Lawyers concerned about Alabama’s telemedicine law
MONTGOMERY, Ala. (WSFA) – Concerns have grown over the regulations included in Alabama’s new telemedicine law. The recently enacted law requires patients to see a doctor in person before being prescribed a controlled substance in a virtual setting.
The law was put in place to prevent telemedicine fraud, but a healthcare company says it negatively impacts people with opioid use disorders.
Dr. Brian Clear of Bicycle Health says controlled substance treatment is the best way to treat opioid addiction.
“We know very well that telemedicine is an effective way to deliver that care,” Clear said.
He added that in-person treatment can be daunting for someone with opioid use disorder, and only 40% of counties nationwide have these providers licensed.
“Most counties don’t even have anyone, requiring long journeys to get treatment,” Clear said.
That’s why Bicycle Health launched Alabama Airdrop.
“The gratitude of the patients that we have come here to help them maintain their treatment has been really deep and profound,” said Dr. Amelia Burgess, program physician.
Burgess and other doctors from Bicycle Health flew to Alabama to meet patients in person, but they couldn’t reach everyone and stopped taking new patients to Alabama.
“In an ideal world, this law would look like a law that does not place arbitrary restrictions on the use of drugs that work through telemedicine,” Clear said.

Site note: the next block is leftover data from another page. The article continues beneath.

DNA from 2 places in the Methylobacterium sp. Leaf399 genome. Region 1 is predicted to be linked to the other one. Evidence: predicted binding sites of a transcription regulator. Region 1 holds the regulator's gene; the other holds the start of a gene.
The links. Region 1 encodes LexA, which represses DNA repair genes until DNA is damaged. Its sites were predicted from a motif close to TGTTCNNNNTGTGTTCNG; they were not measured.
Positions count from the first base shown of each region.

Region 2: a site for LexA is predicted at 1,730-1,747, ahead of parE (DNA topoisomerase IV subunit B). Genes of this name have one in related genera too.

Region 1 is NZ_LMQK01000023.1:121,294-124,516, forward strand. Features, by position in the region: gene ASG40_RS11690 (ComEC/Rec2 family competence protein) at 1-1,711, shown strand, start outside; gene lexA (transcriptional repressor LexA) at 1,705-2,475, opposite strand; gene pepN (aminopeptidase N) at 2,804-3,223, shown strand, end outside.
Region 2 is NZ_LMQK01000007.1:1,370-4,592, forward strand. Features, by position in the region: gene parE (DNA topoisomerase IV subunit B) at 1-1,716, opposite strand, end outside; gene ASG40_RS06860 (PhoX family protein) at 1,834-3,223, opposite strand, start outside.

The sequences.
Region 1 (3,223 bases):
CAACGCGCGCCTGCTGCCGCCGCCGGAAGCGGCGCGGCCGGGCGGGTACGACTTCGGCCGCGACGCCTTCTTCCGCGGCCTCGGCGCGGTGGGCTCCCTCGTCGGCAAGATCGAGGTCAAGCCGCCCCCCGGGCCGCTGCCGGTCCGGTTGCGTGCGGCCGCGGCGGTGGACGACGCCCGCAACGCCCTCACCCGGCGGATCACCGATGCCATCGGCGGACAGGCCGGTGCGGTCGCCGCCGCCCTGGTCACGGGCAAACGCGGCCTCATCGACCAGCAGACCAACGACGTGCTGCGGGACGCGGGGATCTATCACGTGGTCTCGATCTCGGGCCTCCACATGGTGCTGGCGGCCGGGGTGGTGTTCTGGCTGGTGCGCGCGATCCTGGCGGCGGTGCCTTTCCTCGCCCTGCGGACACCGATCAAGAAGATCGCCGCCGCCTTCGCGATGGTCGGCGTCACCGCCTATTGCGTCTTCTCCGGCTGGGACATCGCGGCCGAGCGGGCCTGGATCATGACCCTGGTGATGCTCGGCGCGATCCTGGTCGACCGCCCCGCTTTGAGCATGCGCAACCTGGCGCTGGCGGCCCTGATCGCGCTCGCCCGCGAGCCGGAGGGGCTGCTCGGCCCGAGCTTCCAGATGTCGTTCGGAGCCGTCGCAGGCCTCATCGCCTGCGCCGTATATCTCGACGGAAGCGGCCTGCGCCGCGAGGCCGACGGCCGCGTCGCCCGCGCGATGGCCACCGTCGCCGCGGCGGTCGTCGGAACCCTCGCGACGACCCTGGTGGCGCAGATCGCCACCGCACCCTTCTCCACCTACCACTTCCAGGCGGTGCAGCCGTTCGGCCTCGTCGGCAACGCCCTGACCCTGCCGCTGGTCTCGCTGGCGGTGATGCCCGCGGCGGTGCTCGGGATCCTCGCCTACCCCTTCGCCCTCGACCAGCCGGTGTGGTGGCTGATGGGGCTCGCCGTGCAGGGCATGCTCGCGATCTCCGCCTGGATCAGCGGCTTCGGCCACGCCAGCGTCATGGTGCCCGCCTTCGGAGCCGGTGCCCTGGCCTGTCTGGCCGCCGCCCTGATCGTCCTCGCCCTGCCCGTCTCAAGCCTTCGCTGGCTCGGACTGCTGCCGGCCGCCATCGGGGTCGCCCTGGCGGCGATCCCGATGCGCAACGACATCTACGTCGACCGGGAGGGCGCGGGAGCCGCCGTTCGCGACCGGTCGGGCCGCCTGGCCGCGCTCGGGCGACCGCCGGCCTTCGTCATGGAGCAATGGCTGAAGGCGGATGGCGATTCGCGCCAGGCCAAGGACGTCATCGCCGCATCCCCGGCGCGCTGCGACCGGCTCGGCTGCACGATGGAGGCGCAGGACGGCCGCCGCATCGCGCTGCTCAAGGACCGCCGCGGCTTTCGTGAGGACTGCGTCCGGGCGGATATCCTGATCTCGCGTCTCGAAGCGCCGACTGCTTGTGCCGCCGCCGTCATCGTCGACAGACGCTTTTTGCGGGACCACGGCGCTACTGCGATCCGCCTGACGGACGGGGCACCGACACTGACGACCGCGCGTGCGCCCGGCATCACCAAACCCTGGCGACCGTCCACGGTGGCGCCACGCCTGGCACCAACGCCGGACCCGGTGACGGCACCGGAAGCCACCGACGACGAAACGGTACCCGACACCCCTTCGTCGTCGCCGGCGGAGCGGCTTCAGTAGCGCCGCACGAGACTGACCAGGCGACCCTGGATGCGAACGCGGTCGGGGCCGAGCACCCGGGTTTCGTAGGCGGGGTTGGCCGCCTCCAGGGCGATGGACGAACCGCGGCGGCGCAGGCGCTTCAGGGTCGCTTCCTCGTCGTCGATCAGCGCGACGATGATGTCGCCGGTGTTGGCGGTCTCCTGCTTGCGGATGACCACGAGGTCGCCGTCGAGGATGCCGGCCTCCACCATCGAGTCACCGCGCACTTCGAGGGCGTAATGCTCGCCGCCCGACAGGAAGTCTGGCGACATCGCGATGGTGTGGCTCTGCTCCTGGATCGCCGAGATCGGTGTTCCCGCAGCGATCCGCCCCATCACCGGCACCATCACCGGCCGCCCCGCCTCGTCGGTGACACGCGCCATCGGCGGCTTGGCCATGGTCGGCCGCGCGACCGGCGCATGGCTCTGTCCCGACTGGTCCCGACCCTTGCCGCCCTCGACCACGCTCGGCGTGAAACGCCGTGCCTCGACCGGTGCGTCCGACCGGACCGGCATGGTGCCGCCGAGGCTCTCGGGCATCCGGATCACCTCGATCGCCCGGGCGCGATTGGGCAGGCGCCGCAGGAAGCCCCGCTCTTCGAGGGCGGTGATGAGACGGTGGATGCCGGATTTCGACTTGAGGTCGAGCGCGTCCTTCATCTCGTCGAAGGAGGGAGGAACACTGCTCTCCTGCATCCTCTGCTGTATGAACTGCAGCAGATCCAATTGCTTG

However, there are other treatment options for people with opioid use disorder.
Mark Litvine is founder and marketing director of ROSS Recovery Center, an addiction support center.
“Six months ago we were getting 800 to 1,000 calls a month statewide in Alabama,” Litvine said. “That number has grown tremendously.”
The center has locations across the state and offers help for people with all substance use disorders.
“If someone dies, they have no chance of recovering,” Litvine said. “And we try to keep people alive.”
Litvine also says the center plans to implement a new medication-assisted recovery program late next month.
If you or someone you know has a substance use disorder, they can call the ROSS Recovery Center 24/7 hotline at 844-307-1760.
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